Cities have the responsibility to manage the transportation system, ensure equitable access, maintain the roadways, create safe streets and more — and they need to be empowered to monitor and encourage these outcomes quickly. Scooters have primarily rolled out in cities, and cities need to be able to understand how and where people are using these new modes so they can make infrastructure investments to support the safe operation of the program. Furthermore scooters are impacting city departments like transportation and public works, who may need to impound vehicles left haphazardly on a private yard, or blocking a wheelchair sidewalk ramp. As an illustration, imagine finding a cluster of scooters blocking a busy sidewalk. Then imagine having to report this to state regulators instead of the city’s 311 customer service system.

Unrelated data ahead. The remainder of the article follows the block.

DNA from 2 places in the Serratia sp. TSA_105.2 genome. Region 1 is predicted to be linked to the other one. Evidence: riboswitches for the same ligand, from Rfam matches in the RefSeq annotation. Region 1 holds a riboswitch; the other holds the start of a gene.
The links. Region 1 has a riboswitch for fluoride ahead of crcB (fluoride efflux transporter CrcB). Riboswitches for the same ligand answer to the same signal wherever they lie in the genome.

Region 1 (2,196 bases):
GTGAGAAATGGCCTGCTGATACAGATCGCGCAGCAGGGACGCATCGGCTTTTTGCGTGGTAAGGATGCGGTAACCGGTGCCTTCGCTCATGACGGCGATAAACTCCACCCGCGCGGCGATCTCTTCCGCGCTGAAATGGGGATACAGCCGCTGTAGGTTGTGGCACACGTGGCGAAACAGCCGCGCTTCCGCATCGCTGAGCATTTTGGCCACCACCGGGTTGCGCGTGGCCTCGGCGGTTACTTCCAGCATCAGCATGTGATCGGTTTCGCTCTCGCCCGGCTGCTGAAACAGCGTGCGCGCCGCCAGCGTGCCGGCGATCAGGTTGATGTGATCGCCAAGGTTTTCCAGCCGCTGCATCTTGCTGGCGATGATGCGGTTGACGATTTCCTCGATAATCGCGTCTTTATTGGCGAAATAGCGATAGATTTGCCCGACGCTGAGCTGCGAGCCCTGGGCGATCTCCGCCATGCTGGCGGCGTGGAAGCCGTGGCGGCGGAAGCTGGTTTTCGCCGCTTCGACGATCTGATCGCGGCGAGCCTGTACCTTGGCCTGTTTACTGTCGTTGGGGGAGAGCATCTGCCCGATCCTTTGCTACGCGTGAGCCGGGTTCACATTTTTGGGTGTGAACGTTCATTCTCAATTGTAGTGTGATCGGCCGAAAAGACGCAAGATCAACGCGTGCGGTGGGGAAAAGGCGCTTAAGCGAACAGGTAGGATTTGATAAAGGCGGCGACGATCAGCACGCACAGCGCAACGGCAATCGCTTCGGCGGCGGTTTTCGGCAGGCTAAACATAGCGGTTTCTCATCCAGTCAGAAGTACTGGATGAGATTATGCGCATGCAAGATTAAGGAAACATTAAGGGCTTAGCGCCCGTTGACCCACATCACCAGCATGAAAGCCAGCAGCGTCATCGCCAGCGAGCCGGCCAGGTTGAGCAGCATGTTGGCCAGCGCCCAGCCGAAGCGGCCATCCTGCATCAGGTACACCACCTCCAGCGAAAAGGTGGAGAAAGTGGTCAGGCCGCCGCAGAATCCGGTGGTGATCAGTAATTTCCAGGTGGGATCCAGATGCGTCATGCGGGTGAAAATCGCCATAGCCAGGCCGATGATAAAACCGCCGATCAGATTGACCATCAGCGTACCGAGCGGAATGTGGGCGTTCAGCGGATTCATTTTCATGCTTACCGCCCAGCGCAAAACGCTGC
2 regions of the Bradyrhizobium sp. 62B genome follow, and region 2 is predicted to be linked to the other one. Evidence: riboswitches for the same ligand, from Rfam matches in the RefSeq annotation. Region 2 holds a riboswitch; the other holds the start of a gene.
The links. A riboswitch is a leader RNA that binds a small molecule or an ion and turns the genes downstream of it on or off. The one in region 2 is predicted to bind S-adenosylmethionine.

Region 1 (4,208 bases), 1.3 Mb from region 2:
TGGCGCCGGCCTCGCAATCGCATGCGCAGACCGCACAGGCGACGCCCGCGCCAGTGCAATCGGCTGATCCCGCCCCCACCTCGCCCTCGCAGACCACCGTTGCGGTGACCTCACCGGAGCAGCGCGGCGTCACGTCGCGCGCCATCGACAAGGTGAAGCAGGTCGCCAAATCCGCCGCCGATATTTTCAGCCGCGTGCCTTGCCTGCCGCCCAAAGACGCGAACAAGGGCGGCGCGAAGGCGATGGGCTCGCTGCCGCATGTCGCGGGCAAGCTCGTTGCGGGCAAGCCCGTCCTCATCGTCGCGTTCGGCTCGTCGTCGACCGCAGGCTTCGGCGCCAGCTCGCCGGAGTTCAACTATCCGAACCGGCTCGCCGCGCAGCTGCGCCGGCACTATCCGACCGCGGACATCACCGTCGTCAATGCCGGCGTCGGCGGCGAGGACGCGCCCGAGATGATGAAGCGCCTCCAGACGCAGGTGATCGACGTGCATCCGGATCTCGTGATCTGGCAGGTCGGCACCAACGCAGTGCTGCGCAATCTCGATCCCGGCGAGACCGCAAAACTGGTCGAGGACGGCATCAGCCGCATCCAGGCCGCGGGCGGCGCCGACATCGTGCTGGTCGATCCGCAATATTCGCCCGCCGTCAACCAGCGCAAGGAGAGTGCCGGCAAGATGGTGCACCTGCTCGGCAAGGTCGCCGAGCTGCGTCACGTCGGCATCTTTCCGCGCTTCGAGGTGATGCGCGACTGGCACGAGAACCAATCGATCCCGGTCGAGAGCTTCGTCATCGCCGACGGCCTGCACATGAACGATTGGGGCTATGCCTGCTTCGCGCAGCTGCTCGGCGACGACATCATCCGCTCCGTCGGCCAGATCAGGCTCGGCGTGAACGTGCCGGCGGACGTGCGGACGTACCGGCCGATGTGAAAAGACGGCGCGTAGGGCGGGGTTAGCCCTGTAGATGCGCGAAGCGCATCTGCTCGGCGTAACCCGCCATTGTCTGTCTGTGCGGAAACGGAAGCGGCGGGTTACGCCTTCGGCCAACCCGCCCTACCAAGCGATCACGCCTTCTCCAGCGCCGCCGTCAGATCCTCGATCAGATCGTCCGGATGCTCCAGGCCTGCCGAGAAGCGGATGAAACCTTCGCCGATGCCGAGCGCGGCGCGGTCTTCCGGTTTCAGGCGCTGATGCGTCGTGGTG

Cities have unique problems that states often overlook or do not prioritize. For instance, congestion impacts on local roads are primarily a city concern. Cities around the country are feeling the impact of thousands of Lyft and Uber (TNC) vehicles congesting city roadways. Cities have the responsibility to manage the local transportation system on which almost everyone, and the majority of commerce rely on a daily basis; but (with very few exceptions) cities have almost no role in managing Lyft and Uber. This role has been left to the states, which are often divorced from the reality of on-the-ground urban ktransportation needs. The National Employment Law Project reported that lawmakers in 41 states have passed laws that have taken away some or all of the ability of cities to set their own standards on the TNC industry.

This set-up doesn’t work for cities or the public who rely on an efficient transportation system!